The growing use of drones by consumers across the U.S. is leading to the adoption of new rules and restrictions by the federal government, state governments and community associations. Questions regarding safety, property damage and privacy abound with drones, and associations are responding by establishing clear parameters for their use by unit owners.
Last year, the Federal Aviation Administration enacted new regulations for the use of unmanned aircraft systems, which are more commonly referred to as drones. For recreational users, the FAA now requires that drones must be properly registered and labeled with the registration number. They must only be flown below 400 feet and always within sight of the operator, and they are banned from use near other aircraft and airports as well as over groups of people, stadiums, sporting events, or emergency response efforts.
Privacy concerns over the use of drones with cameras were addressed by a new Florida law that was enacted last year. The law stipulates that drones with cameras may not be used to record images of privately owned properties or of the owners, tenants or occupants of properties in violation of their reasonable expectations of privacy without their written consent. Reasonable expectations of privacy are presumed if individuals are not observable by others located at ground level in a place where they have a legal right to be, regardless of whether they are observable from the air with the use of a drone.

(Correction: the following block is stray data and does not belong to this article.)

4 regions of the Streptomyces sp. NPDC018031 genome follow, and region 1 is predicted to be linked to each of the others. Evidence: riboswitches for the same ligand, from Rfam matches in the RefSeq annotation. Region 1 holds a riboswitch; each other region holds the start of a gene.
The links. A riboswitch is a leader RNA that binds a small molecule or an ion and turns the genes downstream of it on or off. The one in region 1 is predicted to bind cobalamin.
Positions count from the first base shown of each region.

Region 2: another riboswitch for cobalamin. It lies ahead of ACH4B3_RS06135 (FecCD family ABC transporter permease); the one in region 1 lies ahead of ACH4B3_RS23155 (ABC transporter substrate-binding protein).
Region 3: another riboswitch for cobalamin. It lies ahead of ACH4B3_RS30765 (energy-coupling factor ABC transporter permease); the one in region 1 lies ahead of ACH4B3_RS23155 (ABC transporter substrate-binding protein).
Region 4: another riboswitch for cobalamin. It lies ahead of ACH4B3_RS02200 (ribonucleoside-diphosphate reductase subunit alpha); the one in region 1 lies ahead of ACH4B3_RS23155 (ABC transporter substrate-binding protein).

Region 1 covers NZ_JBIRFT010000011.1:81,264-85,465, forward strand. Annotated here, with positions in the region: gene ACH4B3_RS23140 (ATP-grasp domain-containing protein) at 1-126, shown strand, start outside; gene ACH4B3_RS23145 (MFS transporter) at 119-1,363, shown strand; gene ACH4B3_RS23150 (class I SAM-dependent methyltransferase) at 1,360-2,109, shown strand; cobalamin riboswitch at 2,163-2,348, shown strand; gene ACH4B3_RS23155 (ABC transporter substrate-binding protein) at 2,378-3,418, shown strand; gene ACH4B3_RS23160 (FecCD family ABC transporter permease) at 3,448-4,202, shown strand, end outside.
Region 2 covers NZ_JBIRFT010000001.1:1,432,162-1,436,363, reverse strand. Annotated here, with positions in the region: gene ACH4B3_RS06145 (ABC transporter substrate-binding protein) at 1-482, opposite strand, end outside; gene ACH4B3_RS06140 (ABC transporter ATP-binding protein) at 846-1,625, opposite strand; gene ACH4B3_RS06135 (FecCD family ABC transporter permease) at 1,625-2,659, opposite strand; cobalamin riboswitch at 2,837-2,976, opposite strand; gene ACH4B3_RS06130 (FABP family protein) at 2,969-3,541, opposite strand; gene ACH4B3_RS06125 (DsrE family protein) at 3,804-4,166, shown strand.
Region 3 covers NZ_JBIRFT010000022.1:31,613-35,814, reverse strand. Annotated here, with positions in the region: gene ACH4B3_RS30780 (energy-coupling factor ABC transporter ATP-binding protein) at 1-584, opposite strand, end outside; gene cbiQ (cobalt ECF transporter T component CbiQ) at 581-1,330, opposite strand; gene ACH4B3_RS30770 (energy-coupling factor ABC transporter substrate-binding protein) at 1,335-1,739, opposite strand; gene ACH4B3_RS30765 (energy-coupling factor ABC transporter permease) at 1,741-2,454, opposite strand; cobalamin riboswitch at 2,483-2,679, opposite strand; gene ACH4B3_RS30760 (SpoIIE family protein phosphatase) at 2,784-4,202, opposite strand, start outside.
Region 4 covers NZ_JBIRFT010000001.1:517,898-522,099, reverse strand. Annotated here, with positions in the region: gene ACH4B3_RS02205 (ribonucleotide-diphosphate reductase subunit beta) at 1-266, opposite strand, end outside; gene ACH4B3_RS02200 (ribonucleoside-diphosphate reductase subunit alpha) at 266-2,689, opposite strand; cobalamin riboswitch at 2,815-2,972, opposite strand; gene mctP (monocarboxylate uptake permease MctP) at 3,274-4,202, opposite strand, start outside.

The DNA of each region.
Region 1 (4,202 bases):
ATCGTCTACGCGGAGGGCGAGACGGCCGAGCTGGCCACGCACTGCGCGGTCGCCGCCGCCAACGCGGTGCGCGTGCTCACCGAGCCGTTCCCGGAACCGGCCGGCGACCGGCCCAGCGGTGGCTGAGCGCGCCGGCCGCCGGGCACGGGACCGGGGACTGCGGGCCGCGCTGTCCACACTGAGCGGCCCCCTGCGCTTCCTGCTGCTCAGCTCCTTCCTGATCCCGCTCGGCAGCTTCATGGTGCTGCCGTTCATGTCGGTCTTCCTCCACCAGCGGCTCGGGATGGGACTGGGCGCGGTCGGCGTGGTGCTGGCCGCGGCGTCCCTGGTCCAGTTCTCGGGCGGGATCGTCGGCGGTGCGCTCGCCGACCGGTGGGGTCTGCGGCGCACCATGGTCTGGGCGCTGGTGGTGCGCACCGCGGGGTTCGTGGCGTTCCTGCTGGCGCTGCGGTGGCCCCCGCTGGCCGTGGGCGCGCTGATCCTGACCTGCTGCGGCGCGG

For associations, the implementation of new rules and restrictions concerning drones should begin with a discussion that is open to all of the unit owners at a board meeting. This enables all of the members of an association to share their thoughts and concerns, which are then taken into account by the board in the development of new rules.
If an association concludes that it wishes to permit the operation of drones in the community, it should consider the adoption of rules and restrictions to help ensure safety. These include the establishment of designated take-off/landing sites, restricting their use to daylight hours, developing penalties for violations, and clarifying that the association is not liable for any property damage caused by these aircraft. Additionally, the association board or management should consult with its insurance agent or consultant to confirm that it is adequately insured with regard to the risks that may be presented as a result of the use of drones at the property governed by the association.
Once the rules are established and enacted, associations should communicate them to the membership via email, mail, posted notices, newsletters, and any other means that they typically use.
Sales of drones to consumers in the U.S. are expected to grow from 2.5 million drones in 2016 to 7 million in 2020, according to a report from the FAA. With the continued growth in their popularity and usage, now is the time for associations to work together with their members in order to develop and implement the rules and restrictions that make the most sense for their specific community.